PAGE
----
How many sides?

Inspired by the robots demonstration last week where we saw a robot draw a triangle using a Scratch program we thought we’d have a go at the code.

What if we were to interact with a shape-drawing-robot and tell it what to draw by answering the simple question “How many sides?”

We didn’t get a chance to finish it off so I’ve copied my version onto the Scratch site.

http://scratch.mit.edu/projects/10943044/

Sprites – are you ready for a new challenge?

We going to build a naughts and crosses game over a couple of weeks with the computer as a player! This week we’ll create a sprite which changes to X or O depending on who’s turn it is. Then next we’ll build the 3×3 grid that two humans can play. Next, we will have the computer determine if there is a winner and with any luck we will introduce our first simple computer player.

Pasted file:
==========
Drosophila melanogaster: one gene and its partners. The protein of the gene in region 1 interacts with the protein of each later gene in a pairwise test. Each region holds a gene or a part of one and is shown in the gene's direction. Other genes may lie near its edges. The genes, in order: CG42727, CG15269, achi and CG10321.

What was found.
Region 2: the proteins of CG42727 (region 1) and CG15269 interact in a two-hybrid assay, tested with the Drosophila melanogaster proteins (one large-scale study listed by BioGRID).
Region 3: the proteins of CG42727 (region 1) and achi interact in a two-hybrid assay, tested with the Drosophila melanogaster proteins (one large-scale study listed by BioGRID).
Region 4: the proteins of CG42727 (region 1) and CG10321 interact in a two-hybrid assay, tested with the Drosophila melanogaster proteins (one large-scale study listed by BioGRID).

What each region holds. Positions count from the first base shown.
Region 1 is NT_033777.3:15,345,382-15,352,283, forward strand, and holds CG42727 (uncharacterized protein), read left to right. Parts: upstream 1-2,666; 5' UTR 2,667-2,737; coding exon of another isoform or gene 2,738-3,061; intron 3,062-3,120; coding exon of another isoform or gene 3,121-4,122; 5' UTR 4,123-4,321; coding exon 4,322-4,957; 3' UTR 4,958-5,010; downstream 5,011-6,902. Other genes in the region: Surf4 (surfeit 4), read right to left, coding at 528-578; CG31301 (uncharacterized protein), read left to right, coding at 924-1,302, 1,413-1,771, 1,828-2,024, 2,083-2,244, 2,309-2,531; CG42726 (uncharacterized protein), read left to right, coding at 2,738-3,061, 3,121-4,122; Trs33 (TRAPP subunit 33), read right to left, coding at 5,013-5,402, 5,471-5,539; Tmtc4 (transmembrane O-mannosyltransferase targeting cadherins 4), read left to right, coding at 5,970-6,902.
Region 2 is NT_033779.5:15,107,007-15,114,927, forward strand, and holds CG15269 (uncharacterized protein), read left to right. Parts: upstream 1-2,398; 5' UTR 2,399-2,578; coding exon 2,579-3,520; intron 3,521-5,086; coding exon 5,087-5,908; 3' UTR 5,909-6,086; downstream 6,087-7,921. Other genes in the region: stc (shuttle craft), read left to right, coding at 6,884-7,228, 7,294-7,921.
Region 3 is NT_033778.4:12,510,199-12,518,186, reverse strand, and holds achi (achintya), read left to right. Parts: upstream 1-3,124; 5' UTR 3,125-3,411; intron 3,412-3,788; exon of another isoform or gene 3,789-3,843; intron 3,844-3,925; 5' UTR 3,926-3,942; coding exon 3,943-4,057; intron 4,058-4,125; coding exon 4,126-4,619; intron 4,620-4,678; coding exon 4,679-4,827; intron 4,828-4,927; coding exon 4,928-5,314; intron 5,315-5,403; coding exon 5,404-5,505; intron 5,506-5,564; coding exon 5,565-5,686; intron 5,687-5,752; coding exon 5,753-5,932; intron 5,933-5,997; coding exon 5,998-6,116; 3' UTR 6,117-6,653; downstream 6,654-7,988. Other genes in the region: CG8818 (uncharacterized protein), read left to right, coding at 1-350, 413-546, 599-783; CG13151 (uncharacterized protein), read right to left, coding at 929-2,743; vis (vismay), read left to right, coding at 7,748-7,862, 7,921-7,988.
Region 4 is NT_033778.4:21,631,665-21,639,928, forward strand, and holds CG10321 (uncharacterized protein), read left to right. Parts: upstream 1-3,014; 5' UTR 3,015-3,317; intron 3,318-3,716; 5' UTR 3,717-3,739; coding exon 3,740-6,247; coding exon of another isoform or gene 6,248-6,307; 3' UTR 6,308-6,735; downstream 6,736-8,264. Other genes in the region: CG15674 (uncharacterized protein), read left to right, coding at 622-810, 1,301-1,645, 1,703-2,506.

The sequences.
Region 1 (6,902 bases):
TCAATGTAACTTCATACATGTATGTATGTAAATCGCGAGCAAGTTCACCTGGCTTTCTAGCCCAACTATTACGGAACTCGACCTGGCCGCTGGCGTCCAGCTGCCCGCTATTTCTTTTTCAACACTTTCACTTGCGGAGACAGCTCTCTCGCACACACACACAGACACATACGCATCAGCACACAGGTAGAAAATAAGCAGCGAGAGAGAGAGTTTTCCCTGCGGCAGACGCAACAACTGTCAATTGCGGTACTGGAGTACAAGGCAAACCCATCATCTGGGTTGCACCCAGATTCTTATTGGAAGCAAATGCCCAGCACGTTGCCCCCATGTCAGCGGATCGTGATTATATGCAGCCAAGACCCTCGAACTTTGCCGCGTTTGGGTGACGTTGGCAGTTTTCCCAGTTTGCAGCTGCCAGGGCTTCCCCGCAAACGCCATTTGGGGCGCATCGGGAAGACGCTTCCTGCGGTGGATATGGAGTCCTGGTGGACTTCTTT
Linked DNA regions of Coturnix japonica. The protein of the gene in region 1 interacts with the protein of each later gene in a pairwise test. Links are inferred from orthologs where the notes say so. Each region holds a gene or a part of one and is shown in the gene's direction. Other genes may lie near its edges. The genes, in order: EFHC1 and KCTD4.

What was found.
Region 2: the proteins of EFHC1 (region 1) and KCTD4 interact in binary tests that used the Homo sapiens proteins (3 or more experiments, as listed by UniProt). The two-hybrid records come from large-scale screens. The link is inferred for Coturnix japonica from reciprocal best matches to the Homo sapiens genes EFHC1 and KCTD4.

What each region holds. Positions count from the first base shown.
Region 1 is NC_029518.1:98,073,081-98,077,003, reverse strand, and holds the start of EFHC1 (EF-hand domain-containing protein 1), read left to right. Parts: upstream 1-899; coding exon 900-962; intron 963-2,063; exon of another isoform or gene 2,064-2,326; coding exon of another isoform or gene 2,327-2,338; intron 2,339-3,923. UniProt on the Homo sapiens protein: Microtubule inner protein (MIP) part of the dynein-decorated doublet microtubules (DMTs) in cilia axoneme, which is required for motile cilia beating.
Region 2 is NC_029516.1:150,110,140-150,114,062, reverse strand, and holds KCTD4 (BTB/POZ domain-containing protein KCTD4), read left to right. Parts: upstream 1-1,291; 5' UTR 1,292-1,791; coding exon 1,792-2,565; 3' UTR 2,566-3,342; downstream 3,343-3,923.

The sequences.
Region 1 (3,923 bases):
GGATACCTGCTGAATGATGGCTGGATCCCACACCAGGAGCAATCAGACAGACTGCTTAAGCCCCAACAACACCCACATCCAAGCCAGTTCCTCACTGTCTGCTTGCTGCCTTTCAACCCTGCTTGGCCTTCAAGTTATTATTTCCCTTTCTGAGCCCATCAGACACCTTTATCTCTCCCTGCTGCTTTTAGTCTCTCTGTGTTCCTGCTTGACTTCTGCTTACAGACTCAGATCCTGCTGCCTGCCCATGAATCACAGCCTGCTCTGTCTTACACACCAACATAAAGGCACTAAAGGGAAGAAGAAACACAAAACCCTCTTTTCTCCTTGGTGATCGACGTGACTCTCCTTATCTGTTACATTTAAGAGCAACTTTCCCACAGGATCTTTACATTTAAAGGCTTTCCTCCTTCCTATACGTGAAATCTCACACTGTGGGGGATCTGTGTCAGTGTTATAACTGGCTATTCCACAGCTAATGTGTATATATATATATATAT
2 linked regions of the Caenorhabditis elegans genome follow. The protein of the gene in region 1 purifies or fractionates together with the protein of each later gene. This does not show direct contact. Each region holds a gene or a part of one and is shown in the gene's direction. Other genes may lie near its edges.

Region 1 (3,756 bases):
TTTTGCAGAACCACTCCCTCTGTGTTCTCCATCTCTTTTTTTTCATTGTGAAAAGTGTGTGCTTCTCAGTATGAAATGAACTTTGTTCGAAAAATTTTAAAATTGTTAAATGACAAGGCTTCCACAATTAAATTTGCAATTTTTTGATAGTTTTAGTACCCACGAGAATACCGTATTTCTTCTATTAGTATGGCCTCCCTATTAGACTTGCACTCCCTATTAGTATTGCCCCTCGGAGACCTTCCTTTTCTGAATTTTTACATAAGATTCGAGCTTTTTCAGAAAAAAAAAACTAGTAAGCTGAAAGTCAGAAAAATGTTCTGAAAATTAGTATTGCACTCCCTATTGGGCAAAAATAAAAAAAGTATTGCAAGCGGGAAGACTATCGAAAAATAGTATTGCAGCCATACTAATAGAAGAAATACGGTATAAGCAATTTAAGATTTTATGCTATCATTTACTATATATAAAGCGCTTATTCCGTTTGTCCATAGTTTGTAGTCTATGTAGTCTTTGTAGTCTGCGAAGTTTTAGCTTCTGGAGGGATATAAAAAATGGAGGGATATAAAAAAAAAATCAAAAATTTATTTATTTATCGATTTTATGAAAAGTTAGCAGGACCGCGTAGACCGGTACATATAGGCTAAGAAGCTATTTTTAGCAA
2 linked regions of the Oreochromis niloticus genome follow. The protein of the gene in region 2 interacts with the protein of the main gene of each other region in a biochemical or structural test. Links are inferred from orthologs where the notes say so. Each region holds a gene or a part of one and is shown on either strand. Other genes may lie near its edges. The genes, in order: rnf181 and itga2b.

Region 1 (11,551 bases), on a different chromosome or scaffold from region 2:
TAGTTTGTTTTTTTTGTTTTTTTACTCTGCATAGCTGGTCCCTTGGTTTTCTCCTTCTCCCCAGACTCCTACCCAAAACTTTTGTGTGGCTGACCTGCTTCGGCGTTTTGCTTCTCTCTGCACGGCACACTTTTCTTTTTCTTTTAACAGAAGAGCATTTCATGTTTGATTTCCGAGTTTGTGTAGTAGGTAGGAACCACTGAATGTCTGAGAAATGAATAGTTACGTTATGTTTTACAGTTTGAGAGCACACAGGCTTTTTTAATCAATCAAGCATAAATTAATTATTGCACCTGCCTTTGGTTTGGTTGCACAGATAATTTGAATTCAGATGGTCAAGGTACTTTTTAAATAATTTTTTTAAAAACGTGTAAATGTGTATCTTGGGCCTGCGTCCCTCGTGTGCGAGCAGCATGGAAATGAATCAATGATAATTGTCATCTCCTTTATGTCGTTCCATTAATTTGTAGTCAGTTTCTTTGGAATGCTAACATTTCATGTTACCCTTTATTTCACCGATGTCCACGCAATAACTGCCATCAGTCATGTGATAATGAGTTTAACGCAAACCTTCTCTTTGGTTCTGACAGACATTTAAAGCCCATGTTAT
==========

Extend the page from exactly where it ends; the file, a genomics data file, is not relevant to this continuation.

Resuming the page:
For the next couple of weeks we’ll have a go at building a naughts and crosses game with the computer as a player!  This week we’ll create a sprite which changes to X or O depending on who’s turn it is.  Then next we’ll build the 3×3 grid that two humans can play.  Next, we will have the computer determine if there is a winner and with any luck we will introduce our first simple computer player.

There are as usual loads of examples on the Scratch site if you want a sneak peak http://scratch.mit.edu/tags/view/tic-tac-toe.

What is Scratch?

Scratch is a programming language that makes it easy to create your own interactive stories, animations, games, music, and art — and share your creations on the web.

As young people create and share Scratch projects, they learn important mathematical and computational ideas, while also learning to think creatively, reason systematically, and work collaboratively.

Download Scratch for free from http://info.scratch.mit.edu/.